A Cold Night in Boston

Two hundred and thirty-nine years ago this month, a band of New England Patriots (not the NFL team) disguised as Indians swarmed aboard three ships in the harbor and dumped a cargo of tea.  It wasn’t the shot heard ’round the world, but the line from Boston Harbor to Lexington is pretty straight.  A good book on the subject was published a few months ago, and while we’re at it, we can look at some more recent books on the days of ’76.

The Boston Tea Party, by Russell Freedman, illustrated by Peter Malone.  Holiday House, 2012, 39 pages.  Age/interest level: 7-12.

Ever since the publication of Abraham Lincoln: a Photobiography, in 1986 (one of the rare nonfiction Newbery Medal winners) Russell Freedman has been a reliable name in American history for children.  Most of his titles are best classified as chapter books, with copious illustration.  The Boston Tea Party is a true picture book, though it says something when a picture book includes an index!  One thing it says is that the information herein has been thoroughly researched and the events described have historical significance.  That’s why I put the lower age level at 7, when kids are just beginning to get a true sense of the past.  As pure story, aside from history, it still makes compelling reading.

The author’s introduction gives us a background of rising tensions between Great Britain and her American colonies.  We forget that other tea ships docked in New York, Philadelphia, and Charleston, where the colonists either turned the ships away or refused to distribute the cargo.  Massachusetts Royal Governor Thomas Hutchinson, however, was determined to take a stand for the crown and ordered the tea to be brought ashore.  Sam Adams’ Sons of Liberty plotted a dramatic protest, triggered by a huge gathering in Old South Church on Dec. 16, 1773.  After a final request to the Governor was refused, Sam Adams mounted t0 the pulpit and shouted, “This meeting can do nothing more to save the country!”  Apparently it was a signal (though the author is careful not to say so for sure, since nobody knows)—war whoops came from the back of the church balcony and men rushed home to paint their faces and wrap themselves in blankets.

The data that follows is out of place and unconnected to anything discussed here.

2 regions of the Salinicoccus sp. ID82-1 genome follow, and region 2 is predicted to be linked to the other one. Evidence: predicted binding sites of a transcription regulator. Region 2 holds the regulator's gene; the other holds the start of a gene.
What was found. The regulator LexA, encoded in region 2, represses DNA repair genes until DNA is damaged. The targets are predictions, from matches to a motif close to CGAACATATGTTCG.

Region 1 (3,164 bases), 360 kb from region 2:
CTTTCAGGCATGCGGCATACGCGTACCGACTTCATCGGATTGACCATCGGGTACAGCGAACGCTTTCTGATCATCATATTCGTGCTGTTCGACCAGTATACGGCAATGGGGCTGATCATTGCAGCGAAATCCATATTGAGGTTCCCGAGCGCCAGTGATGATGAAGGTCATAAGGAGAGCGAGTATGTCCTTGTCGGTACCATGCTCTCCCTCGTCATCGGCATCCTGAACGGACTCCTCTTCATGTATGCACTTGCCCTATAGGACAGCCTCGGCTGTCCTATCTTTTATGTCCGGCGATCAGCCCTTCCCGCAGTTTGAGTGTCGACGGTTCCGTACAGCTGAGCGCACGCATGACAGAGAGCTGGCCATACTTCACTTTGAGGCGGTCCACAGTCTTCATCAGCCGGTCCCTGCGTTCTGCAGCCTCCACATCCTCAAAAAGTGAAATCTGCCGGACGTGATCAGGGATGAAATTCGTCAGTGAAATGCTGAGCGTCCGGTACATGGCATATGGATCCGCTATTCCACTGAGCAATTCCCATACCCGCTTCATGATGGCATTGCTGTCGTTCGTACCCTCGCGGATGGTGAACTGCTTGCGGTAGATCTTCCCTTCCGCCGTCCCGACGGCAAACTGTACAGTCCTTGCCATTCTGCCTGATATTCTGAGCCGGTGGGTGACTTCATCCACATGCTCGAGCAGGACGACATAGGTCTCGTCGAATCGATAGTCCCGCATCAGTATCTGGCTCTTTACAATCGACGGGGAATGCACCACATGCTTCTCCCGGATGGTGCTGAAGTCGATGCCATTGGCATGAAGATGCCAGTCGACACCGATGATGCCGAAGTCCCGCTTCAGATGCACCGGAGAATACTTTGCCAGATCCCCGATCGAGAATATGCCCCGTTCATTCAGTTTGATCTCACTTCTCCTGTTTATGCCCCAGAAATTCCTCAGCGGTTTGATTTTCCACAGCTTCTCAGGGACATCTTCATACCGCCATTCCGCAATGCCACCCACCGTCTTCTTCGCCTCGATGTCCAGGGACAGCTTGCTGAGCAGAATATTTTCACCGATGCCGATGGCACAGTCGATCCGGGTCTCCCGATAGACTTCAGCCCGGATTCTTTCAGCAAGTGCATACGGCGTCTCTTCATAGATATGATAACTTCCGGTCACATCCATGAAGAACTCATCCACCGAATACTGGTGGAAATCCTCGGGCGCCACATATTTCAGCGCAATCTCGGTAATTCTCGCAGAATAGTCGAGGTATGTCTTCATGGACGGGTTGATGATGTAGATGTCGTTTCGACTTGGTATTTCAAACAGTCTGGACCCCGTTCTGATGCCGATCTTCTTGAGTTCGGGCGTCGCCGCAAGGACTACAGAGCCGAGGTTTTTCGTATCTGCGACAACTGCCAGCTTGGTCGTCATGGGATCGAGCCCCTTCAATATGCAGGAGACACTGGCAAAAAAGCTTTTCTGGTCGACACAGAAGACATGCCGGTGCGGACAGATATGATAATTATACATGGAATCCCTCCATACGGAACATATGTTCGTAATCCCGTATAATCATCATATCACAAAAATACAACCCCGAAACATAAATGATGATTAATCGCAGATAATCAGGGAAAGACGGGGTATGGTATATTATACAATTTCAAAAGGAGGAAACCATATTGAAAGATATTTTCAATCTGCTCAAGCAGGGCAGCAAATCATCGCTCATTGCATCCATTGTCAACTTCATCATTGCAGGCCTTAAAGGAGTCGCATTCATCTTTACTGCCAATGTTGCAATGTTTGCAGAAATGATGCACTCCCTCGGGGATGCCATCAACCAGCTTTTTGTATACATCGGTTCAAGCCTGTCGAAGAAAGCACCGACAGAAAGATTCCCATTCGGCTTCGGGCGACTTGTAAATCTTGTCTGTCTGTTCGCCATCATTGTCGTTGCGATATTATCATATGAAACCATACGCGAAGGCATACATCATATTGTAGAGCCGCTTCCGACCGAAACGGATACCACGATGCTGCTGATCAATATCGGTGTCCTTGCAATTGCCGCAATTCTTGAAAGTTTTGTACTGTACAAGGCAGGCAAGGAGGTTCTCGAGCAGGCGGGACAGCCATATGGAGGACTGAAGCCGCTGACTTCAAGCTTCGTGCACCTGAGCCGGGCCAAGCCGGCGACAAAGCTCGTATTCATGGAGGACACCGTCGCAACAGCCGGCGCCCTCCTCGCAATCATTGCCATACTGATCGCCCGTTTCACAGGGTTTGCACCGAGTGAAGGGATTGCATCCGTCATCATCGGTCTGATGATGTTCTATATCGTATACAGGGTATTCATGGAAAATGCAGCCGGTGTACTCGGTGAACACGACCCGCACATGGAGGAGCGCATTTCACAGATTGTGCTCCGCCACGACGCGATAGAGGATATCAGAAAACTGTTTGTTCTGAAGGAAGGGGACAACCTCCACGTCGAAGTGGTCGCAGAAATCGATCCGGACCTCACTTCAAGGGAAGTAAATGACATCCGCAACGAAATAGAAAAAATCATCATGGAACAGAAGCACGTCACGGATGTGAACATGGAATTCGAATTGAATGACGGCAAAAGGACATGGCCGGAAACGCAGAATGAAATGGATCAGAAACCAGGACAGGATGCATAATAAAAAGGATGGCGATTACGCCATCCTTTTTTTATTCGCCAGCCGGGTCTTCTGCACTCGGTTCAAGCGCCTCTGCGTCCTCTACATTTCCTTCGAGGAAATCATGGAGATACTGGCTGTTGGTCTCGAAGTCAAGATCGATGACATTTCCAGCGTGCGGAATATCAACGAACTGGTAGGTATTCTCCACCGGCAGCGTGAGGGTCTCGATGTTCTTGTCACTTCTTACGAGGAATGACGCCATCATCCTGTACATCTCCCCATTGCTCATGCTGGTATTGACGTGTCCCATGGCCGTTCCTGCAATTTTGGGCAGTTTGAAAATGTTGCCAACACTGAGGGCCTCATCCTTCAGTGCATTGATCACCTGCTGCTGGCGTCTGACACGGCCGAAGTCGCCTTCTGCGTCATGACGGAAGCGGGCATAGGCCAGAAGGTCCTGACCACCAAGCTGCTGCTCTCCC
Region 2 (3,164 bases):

Using first-person accounts, many of them from teenagers, Russell puts together the story of an organized protest (not a “mob,” as the British later claimed), who accomplished their purpose in full view of the town, injured no one, spoke respectfully to ships’ officers, and filed peaceably home when the job was done.  To this day, no one knows their identity, except for family stories that were passed down—like the merchant who shook the loose tea out of his boots when he got home, swept it up and kept it in a bottle which would be treasured as an heirloom.

The Boston “Tea Party” provoked a series of British reprisals leading directly to the six-year conflict that gave birth to a nation.  Though high-spirited, it was not rowdy, hysterical or violent—a good omen for the soon-to-be United States.  This is history at its best: compelling, straightforward, no 21st-century interpretations or snide asides.

  • Worldview/moral value: 4.5 (out of 5)
  • Literary/artistic value: 4.5

Did It All Start with a Snowball Fight? And Other Questions about the American Revolution, by Mary Kay Carson.  Sterling, 2012, 32 pages.  Age/interest level: 8-14